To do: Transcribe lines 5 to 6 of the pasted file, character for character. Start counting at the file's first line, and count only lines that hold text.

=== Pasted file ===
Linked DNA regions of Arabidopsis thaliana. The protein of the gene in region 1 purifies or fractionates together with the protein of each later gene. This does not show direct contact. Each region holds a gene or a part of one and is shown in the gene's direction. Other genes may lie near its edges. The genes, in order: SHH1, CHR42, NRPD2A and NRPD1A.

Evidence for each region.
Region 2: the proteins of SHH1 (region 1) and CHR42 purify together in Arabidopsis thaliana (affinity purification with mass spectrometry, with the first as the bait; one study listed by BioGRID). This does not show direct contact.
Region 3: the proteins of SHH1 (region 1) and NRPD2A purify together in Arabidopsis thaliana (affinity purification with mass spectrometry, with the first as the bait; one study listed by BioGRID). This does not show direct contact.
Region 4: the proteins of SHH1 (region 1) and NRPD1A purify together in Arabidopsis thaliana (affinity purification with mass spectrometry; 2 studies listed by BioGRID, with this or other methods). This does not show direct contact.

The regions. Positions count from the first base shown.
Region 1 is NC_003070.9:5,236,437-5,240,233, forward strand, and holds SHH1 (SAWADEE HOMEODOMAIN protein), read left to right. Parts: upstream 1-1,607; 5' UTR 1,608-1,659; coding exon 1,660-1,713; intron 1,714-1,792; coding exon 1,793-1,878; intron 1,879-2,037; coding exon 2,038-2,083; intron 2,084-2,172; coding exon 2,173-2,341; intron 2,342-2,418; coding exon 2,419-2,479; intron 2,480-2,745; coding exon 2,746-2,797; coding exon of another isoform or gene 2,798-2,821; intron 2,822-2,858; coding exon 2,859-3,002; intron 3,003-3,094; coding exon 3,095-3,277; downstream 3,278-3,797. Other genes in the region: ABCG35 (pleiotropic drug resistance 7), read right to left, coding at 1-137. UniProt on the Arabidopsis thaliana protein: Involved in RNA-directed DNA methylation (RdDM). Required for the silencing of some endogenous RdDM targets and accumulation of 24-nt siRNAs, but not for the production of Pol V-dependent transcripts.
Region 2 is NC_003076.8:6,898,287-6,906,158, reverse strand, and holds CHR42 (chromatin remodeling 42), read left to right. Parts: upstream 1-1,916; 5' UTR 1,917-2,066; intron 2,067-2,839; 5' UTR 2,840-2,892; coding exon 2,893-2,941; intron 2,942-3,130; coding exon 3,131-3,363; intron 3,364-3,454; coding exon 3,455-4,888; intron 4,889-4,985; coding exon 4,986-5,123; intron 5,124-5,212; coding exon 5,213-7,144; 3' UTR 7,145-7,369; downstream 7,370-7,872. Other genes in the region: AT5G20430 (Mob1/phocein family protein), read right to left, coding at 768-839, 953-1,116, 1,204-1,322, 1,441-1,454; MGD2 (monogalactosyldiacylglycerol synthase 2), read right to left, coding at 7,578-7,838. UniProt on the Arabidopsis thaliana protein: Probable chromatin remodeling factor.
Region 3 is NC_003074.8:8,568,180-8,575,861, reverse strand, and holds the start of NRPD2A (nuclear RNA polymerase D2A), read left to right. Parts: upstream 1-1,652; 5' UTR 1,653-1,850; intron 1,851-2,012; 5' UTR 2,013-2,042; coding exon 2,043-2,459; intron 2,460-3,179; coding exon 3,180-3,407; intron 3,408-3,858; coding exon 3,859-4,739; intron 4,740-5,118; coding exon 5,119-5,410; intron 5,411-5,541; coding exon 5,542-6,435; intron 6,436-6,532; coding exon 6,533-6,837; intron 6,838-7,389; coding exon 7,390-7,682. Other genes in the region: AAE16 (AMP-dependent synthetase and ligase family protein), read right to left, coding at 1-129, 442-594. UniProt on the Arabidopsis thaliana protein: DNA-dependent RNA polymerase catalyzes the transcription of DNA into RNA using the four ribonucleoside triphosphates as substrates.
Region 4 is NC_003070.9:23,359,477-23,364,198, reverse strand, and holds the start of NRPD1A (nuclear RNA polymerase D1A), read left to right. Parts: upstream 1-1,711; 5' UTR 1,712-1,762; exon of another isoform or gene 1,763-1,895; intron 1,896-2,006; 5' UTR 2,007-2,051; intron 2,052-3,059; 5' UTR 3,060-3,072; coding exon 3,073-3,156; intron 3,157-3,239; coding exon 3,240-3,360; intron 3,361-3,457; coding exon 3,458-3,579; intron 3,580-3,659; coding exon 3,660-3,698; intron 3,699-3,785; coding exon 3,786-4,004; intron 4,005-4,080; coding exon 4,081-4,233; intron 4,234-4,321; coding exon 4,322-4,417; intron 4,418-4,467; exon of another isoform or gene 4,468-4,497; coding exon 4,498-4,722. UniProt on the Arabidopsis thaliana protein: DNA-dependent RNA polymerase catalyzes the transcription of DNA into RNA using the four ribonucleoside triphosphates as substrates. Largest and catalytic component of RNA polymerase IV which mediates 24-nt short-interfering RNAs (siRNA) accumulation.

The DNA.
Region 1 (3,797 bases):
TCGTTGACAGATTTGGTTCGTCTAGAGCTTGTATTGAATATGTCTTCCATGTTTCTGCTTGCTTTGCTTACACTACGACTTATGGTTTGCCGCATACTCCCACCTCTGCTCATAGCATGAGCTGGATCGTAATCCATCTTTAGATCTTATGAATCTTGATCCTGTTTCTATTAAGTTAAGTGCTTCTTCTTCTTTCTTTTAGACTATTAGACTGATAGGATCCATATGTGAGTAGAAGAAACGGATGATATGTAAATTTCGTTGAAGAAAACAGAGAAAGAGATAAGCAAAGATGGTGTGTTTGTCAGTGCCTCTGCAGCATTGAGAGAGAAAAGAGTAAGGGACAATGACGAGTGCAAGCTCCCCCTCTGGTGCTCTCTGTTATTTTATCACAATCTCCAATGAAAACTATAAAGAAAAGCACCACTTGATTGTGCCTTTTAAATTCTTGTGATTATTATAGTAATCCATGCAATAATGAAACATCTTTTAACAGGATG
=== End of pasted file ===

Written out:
Region 4: the proteins of SHH1 (region 1) and NRPD1A purify together in Arabidopsis thaliana (affinity purification with mass spectrometry; 2 studies listed by BioGRID, with this or other methods). This does not show direct contact.

The regions. Positions count from the first base shown.